Table 1

Factors associated with adequate knowledge of Brazilian obstetricians regarding episiotomy

Variables

Adequate

Inadequate

PR

95%CI

p-value

N

%

N

%

Age

42.4

11.5

45.8

12.7

< 0.001

Age < 40 years

 Yes

249.0

50.0

259.0

50.0

1.25

1.09–1.42

< 0.001

 No

246.0

40.0

369.0

60.0

1.00

Gender

 Female

269.0

45.1

328.0

54.9

1.02

0.90–1.17

0.33

 Male

226.0

43.8

290.0

56.2

1.00

Participation in congresses

 Yes

485.0

44.7

600.0

55.3

1.25

0.75–2.06

0.17

 No

10.0

35.7

18.0

64.3

1.00

Access to databases

 Yes

462.0

45.4

556.0

54.6

1.30

0.98–1.73

0.02

 No

33.0

34.7

62.0

65.3

1.00

Teaching

 Yes

259.0

51.7

242.0

48.3

1.34

1.17–1.52

< 0.001

 No

236.0

38.6

376.0

61.4

1.00

Time since graduation

 ≤ 10 years

189.0

49.6

192.0

50.4

1.36

1.14–1.61

< 0.001

 10–25 years

179.0

46.7

204.0

53.3

1.28

1.07–1.63

0.004

 > 25 years

127.0

36.4

222.0

63.6

1.00

Highest degree

 Specialist

329.0

42.5

445.0

57.5

1.06

0.78–1.44

0.69

 Master's degree

78.0

48.1

84.0

51.9

1.02

0.85–1.68

0.26

 Doctor of Philosophy (PhD)

62.0

55.4

50.0

44.6

1.38

0.98–1.94

0.04

 Doctor of Medicine (MD)

26.0

40.0

39.0

60.0

1.00

Place of work

 State capital city

266.0

45.2

322.0

54.8

1.12

0.97–1.30

0.11

 State capital and other cities

58.0

58.0

42.0

42.0

1.44

1.17–1.76

0.001

 Outside state capital city

171.0

40.2

254.0

59.8

1.00

Employment sector

 Public

130.0

54.4

109.0

45.6

1.65

1.33–2.04

< 0.001

 Public and private

286.0

45.1

348.0

54.9

1.37

1.12–1.67

0.001

 Private

79.0

32.9

161.0

67.1

1.00

Abbreviations: 95%CI, 95% confidence interval; PR, prevalence ratio; SD, standard deviation.


Adequate attitude was associated with: being female (PR: 1.8; 95%CI: 1.2–2.6); age < 40 years (2.2; 1.5–3.1); time since graduation ≤ 10 years (2.2; 1.4–3.6); having a master's degree (9.2; 1.2–66.9); working in the public sector (2.5; 1.4–4.6); attending congresses (0.4; 0.2–1.0); teaching (1.5; 1.0–2.1); and having adequate knowledge (2.9; 2.03–4.27) ([Table 2]).

Table 2

Factors associated with adequate attitude in Brazilian obstetricians regarding episiotomy

Variables

Adequate

Inadequate

PR

95%CI

p-value

N

%

N

%

Age

39.3

9.7

44.9

12.3

< 0.001

Age < 40 years

 Yes

78.0

15.6

420.0

84.3

2.24

1.57–3.18

< 0.001

 No

43.0

6.9

572.0

93.1

1.00

Gender

 Female

82.0

13.7

515.0

86.3

1.81

1.26–2.61

< 0.001

 Male

39.0

7.6

477.0

92.4

1.00

Participation in congresses

 Yes

115.0

10.6

970.0

89.4

0.49

0.23–1.02

0.04

 No

6.0

21.4

22.0

78.6

1.00

Access to databases

 Yes

110.0

10.8

908.0

89.2

0.93

0.52–1.67

0.39

 No

11.0

11.6

84.0

88.4

1.00

Teaching

 Yes

67.0

13.4

434.0

86.6

1.51

1.08–2.12

0.007

 No

54.0

8.8

558.0

91.2

1.00

Time since graduation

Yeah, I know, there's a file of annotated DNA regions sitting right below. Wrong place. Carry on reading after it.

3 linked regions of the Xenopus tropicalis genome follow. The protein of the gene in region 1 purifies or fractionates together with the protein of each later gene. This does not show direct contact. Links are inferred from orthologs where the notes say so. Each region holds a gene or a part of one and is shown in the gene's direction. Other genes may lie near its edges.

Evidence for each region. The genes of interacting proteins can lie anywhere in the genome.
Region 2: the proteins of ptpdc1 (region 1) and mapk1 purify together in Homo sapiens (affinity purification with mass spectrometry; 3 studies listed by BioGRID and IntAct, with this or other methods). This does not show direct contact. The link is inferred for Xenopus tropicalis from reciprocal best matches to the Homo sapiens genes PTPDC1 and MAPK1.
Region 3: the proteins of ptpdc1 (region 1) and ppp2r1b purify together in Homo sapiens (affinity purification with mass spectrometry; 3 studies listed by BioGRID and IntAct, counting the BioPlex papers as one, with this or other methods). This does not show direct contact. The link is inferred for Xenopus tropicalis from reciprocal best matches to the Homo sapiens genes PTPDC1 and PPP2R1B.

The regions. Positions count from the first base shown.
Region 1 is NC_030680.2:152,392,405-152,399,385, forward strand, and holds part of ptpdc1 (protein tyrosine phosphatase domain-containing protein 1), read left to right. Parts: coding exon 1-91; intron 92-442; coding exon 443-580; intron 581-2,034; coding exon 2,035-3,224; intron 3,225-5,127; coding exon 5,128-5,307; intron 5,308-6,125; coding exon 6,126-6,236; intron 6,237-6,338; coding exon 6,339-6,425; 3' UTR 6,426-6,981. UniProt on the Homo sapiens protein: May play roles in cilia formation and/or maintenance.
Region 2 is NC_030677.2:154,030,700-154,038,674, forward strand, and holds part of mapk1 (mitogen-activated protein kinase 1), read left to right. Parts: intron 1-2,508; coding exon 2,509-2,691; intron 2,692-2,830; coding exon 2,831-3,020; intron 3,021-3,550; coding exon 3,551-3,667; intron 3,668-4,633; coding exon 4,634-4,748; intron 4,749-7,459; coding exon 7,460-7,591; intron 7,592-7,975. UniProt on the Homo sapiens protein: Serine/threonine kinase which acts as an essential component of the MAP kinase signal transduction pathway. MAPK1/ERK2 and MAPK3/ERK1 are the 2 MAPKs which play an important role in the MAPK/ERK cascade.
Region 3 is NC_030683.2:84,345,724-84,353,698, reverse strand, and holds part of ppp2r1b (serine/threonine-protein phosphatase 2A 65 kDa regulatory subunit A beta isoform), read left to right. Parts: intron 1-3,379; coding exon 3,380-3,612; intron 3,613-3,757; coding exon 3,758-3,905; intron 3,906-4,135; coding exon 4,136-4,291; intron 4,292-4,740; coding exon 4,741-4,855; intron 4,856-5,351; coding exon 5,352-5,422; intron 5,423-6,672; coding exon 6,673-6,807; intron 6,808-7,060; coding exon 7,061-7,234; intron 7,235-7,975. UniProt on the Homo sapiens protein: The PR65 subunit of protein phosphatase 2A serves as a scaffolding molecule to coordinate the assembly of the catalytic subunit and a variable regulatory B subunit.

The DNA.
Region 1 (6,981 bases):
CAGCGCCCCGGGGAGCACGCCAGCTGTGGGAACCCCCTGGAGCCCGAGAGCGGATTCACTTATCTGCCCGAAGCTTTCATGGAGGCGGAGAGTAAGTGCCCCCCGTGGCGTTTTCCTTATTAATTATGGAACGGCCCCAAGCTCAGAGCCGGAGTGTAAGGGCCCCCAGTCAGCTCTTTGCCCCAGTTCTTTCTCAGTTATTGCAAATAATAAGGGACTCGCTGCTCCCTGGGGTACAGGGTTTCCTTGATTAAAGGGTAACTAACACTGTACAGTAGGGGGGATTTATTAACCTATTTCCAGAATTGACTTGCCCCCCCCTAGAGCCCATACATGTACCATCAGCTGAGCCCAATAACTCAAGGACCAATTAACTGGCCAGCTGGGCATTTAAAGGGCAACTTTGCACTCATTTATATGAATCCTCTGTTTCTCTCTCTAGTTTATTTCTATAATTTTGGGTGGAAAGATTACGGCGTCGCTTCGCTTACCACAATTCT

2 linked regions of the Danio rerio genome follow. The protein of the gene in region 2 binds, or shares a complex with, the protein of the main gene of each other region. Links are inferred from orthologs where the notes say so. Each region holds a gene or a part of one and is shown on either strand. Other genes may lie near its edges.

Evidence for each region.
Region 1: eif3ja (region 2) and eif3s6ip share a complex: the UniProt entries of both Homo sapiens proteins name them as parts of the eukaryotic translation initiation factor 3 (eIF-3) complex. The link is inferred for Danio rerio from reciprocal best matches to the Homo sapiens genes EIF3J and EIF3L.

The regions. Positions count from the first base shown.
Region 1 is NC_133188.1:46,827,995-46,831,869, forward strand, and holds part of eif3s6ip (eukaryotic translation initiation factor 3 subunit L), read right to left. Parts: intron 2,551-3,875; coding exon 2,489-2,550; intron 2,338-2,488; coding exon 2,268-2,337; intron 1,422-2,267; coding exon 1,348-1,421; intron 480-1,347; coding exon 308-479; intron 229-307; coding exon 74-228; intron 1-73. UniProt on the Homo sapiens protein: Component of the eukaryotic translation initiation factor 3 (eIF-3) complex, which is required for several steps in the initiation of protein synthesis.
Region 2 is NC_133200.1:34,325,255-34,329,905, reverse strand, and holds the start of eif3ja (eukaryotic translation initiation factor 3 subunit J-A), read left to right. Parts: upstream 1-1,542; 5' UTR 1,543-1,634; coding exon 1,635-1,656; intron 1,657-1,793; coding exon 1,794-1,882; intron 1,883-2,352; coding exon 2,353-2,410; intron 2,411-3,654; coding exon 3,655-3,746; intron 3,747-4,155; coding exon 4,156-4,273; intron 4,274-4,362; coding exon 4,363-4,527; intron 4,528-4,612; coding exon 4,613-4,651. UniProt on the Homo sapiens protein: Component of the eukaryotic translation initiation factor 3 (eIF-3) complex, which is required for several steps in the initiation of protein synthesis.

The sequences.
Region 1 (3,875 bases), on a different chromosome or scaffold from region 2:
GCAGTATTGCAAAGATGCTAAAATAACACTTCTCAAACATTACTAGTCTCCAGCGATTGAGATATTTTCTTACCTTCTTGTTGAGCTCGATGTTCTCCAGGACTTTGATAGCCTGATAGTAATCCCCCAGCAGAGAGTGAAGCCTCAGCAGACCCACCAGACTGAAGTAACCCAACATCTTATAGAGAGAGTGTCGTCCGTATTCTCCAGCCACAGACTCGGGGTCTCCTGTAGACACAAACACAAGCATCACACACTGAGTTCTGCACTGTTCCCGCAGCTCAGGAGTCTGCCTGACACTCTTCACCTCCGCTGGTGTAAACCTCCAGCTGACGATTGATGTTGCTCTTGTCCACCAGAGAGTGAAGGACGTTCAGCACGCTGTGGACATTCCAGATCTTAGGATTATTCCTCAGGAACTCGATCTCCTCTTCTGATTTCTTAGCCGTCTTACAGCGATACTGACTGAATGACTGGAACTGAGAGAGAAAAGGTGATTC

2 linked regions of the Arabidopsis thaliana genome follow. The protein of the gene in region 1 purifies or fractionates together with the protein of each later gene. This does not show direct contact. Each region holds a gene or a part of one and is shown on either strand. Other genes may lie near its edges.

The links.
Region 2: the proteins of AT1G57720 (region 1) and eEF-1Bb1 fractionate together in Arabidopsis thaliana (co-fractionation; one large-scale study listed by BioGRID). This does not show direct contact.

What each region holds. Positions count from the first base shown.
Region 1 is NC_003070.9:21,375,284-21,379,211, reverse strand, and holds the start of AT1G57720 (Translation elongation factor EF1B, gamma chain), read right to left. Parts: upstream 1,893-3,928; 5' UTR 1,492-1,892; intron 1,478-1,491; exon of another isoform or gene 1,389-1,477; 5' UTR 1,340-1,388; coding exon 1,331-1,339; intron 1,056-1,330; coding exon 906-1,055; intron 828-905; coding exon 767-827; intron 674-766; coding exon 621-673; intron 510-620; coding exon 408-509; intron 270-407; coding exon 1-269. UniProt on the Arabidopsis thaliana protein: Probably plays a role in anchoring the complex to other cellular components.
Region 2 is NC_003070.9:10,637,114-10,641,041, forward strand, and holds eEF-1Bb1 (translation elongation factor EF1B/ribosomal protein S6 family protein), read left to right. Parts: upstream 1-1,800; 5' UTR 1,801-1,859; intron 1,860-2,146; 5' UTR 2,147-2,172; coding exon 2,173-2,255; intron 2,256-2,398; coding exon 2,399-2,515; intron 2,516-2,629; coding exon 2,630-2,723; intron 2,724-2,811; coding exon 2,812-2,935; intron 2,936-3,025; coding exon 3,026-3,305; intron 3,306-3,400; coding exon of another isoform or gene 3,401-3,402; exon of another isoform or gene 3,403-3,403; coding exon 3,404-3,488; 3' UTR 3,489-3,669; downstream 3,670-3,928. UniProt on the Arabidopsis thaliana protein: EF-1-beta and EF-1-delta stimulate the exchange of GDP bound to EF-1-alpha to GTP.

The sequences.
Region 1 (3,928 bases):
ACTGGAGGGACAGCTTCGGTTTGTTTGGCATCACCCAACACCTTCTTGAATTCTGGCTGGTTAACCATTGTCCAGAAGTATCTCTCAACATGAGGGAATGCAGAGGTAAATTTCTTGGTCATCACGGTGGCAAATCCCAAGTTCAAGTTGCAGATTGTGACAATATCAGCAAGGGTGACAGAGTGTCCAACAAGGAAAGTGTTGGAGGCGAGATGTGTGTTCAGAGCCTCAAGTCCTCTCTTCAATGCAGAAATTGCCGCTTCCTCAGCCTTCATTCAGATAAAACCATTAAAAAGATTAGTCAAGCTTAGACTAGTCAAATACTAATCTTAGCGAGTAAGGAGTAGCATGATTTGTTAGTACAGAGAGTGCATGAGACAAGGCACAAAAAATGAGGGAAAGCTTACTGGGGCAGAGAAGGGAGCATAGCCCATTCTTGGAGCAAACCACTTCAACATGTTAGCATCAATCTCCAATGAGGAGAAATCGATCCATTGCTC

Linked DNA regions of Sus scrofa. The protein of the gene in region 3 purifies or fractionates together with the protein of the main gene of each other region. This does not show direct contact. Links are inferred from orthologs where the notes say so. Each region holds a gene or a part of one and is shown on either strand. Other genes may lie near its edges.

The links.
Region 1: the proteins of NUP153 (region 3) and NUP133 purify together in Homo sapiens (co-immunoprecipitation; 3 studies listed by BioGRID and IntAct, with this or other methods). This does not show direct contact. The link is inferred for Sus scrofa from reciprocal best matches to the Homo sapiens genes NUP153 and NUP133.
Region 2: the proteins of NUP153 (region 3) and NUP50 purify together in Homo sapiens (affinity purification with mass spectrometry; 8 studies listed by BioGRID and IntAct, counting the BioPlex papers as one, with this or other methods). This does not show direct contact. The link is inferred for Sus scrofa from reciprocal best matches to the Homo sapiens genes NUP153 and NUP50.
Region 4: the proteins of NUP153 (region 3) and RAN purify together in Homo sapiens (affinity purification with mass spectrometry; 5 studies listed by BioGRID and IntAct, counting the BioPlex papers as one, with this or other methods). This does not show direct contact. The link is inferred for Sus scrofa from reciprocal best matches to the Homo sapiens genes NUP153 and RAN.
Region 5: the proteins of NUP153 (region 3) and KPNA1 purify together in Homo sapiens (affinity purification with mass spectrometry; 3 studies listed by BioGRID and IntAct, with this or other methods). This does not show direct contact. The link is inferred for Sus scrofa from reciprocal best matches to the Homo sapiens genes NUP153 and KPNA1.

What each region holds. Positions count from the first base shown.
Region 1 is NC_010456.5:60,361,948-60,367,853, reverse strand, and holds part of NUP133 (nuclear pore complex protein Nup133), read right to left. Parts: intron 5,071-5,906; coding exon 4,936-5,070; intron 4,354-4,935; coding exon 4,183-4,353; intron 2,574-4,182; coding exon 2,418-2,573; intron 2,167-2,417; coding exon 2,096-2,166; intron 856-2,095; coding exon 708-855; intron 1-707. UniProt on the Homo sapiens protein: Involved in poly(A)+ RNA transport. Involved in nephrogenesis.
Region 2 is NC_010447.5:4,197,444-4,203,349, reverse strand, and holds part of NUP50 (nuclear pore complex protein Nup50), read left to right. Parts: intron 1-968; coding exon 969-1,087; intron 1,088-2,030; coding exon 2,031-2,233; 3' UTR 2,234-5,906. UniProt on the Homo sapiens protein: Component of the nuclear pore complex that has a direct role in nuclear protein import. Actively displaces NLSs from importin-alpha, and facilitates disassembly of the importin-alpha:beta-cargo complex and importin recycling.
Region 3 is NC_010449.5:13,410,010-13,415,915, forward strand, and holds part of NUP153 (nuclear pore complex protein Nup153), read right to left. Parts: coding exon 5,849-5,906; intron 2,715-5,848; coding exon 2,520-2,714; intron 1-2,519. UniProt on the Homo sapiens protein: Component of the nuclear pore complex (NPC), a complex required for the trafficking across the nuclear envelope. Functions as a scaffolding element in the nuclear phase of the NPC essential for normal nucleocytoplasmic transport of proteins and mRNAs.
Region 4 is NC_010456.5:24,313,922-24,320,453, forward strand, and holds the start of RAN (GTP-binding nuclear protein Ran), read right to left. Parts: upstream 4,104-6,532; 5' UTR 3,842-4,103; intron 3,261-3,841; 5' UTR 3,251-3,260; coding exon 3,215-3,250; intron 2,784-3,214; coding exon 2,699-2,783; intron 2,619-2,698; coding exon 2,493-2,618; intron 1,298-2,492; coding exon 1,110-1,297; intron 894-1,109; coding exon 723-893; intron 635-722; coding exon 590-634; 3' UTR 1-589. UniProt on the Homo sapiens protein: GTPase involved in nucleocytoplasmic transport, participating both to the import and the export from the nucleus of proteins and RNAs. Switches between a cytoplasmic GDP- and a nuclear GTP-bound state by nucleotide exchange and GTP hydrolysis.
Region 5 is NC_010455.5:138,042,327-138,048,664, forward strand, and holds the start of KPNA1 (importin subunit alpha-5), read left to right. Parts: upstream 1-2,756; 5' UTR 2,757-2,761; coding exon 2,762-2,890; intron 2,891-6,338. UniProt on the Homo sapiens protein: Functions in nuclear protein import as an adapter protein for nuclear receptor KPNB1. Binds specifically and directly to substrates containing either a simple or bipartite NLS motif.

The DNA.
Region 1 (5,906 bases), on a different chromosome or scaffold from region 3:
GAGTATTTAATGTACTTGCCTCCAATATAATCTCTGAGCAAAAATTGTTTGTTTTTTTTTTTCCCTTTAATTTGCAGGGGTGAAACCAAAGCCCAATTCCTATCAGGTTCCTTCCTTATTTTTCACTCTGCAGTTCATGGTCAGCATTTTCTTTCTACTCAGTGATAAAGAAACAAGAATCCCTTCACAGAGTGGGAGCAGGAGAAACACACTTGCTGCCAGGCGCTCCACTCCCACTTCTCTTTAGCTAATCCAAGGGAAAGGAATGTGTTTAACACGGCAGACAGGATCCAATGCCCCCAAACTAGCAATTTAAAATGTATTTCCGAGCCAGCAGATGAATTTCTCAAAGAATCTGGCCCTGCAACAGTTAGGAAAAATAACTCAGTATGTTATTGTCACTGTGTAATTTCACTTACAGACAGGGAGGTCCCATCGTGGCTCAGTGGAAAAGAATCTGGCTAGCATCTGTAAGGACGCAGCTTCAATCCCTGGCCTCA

≤ 10 years

57.0

15.0

324.0

85.0

2.27

1.43–3.60

< 0.001

 10–25 years

41.0

10.7

342.0

89.3

1.62

1.00–2.93

0.04

 > 25 years

23.0

6.6

326.0

93.4

1.00

Highest degree

 Specialist

86.0

11.1

688.0

88.9

7.22

1.02–51.01

0.005*

 Master's degree

23.0

14.2

139.0

85.8

9.22

1.27–66.93

0.005*

 Doctor of Philosophy (PhD)

11.0

9.8

101.0

90.2

6.38

0.84–48.32

0.002*

 Doctor of Medicine (MD)

1.0

1.5

64.0

98.5

1.00

Place of work

 State capital city

69.0

11.7

519.0

88.3

1.34

0.92–1.96

0.12

 State capital and other cities

15.0

15.0

85.0

85.0

1.72

0.98–3.01

0.05

 Outside state capital city

37.0

8.7

388.0

91.3

1.00

Employment sector

 Public

36.0

15.1

203.0

84.9

2.58

1.43–4.66

< 0.001

 Public and private

71.0

11.2

563.0

88.8

1.91

1.10–3.33

0.01

 Private

14.0

5.8

226.0

94.2

1.00

Adequate knowledge

 Yes

85.0

17.2

410.0

82.2

2.94

2.03–4.27

< 0.001

 No

36.0

5.8

582.0

94.2

Abbreviations: 95%CI, 95% confidence interval; PR, prevalence ratio; SD, standard deviation.


Note: *Fisher's exact test.


With respect to practice, the mean episiotomy rate reported was 42.1% ± 29.6% (range: 0–100%), with a median rate of 40%, and frequency distribution as follows: zero (2.4%); < 20% (31.5%); 20% to 40% (21.9%); 40% to 60% (21.4%); and > 60% (22.9%). Adequate practice was associated with: age < 40 years (PR: 1.8; 95%CI: 1.5–2.2); being female (1.2; 0.9–1.4); accessing healthcare databases (1.4; 0.9–2.2); teaching (1.5; 1.2–1.8); time since graduation ≤ 10 years (2.0; 1.6–2.7); working in a state capital city (1.3; 1.1–1.7); and working in the public sector (2.3; 1.7–3.3). It was also associated with having adequate knowledge (2.7; 2.22–3.41) and adequate attitude (3.0; 2.57–3.63) ([Table 3]).

Table 3

Factors associated with adequate practice of Brazilian obstetricians regarding episiotomy

Variables

Adequate

Inadequate

PR

95%CI

p-value

N

%

N

%

Age (mean/SD)

44.1

11.8

44.9

12.1

0.7

Age < 40 years

 Yes

178.0

35.7

320.0

64.2

1.83

1.50–2.23

< 0.001

 No

120.0

19.5

495.0

80.5

1.00

Gender

 Female

174.0

29.1

423.0

70.9

1.21

0.99–1.47

0.02

 Male

124.0

24.0

392.0